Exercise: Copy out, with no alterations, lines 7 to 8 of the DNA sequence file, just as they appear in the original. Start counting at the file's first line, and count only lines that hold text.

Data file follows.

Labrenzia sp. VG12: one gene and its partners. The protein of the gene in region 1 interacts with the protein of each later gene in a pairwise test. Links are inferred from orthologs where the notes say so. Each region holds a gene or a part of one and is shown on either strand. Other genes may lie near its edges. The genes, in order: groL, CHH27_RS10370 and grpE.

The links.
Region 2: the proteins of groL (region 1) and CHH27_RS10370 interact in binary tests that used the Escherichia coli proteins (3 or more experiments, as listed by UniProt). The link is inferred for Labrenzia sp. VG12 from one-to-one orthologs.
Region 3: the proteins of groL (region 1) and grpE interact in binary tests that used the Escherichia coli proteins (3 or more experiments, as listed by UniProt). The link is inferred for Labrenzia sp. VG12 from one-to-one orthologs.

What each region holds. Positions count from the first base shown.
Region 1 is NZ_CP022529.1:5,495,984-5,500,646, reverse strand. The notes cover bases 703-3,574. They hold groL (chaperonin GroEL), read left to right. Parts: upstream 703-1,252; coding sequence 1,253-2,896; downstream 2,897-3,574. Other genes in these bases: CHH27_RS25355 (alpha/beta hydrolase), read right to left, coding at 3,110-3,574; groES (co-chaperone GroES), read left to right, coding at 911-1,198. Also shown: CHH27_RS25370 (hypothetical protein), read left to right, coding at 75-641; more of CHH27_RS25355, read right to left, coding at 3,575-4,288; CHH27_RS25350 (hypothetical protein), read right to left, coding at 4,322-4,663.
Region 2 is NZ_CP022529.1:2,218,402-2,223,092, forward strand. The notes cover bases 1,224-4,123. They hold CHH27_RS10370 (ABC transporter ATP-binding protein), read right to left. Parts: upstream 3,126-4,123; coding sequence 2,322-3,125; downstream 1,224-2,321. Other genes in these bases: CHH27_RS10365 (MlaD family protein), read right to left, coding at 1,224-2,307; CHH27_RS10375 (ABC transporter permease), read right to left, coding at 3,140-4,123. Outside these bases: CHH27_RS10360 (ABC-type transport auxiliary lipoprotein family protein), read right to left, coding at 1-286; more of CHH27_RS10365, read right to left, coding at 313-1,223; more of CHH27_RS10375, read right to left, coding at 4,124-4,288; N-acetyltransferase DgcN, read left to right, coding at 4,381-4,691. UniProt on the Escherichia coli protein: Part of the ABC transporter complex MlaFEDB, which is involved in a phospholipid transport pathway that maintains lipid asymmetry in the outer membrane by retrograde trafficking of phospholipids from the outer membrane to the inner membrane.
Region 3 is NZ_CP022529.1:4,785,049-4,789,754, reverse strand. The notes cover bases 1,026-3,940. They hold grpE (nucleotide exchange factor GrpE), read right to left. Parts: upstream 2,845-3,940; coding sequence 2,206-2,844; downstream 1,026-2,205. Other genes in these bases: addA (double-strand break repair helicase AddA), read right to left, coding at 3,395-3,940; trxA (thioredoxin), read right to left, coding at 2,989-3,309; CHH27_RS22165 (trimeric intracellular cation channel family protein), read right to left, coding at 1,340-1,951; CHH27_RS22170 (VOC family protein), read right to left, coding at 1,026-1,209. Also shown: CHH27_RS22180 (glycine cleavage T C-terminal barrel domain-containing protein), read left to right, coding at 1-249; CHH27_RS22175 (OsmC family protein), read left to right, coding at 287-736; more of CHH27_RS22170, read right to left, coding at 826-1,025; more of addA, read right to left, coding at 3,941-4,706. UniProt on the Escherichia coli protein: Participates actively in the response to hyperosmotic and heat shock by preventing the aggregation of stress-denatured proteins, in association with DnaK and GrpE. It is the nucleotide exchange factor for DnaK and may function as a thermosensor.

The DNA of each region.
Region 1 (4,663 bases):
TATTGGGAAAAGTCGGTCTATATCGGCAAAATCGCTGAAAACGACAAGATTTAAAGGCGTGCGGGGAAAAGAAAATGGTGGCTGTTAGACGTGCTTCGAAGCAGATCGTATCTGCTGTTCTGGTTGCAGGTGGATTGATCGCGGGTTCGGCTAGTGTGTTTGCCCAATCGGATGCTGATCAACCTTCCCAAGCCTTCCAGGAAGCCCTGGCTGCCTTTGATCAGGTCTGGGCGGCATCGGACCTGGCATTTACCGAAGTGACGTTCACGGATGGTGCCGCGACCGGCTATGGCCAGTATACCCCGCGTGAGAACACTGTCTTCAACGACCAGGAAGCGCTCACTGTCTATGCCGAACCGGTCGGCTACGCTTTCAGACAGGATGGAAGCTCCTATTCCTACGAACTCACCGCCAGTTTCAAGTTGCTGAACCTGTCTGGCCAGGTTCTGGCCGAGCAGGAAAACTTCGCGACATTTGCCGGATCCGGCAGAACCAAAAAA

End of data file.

Region 2 is NZ_CP022529.1:2,218,402-2,223,092, forward strand. The notes cover bases 1,224-4,123. They hold CHH27_RS10370 (ABC transporter ATP-binding protein), read right to left. Parts: upstream 3,126-4,123; coding sequence 2,322-3,125; downstream 1,224-2,321. Other genes in these bases: CHH27_RS10365 (MlaD family protein), read right to left, coding at 1,224-2,307; CHH27_RS10375 (ABC transporter permease), read right to left, coding at 3,140-4,123. Outside these bases: CHH27_RS10360 (ABC-type transport auxiliary lipoprotein family protein), read right to left, coding at 1-286; more of CHH27_RS10365, read right to left, coding at 313-1,223; more of CHH27_RS10375, read right to left, coding at 4,124-4,288; N-acetyltransferase DgcN, read left to right, coding at 4,381-4,691. UniProt on the Escherichia coli protein: Part of the ABC transporter complex MlaFEDB, which is involved in a phospholipid transport pathway that maintains lipid asymmetry in the outer membrane by retrograde trafficking of phospholipids from the outer membrane to the inner membrane.
Region 3 is NZ_CP022529.1:4,785,049-4,789,754, reverse strand. The notes cover bases 1,026-3,940. They hold grpE (nucleotide exchange factor GrpE), read right to left. Parts: upstream 2,845-3,940; coding sequence 2,206-2,844; downstream 1,026-2,205. Other genes in these bases: addA (double-strand break repair helicase AddA), read right to left, coding at 3,395-3,940; trxA (thioredoxin), read right to left, coding at 2,989-3,309; CHH27_RS22165 (trimeric intracellular cation channel family protein), read right to left, coding at 1,340-1,951; CHH27_RS22170 (VOC family protein), read right to left, coding at 1,026-1,209. Also shown: CHH27_RS22180 (glycine cleavage T C-terminal barrel domain-containing protein), read left to right, coding at 1-249; CHH27_RS22175 (OsmC family protein), read left to right, coding at 287-736; more of CHH27_RS22170, read right to left, coding at 826-1,025; more of addA, read right to left, coding at 3,941-4,706. UniProt on the Escherichia coli protein: Participates actively in the response to hyperosmotic and heat shock by preventing the aggregation of stress-denatured proteins, in association with DnaK and GrpE. It is the nucleotide exchange factor for DnaK and may function as a thermosensor.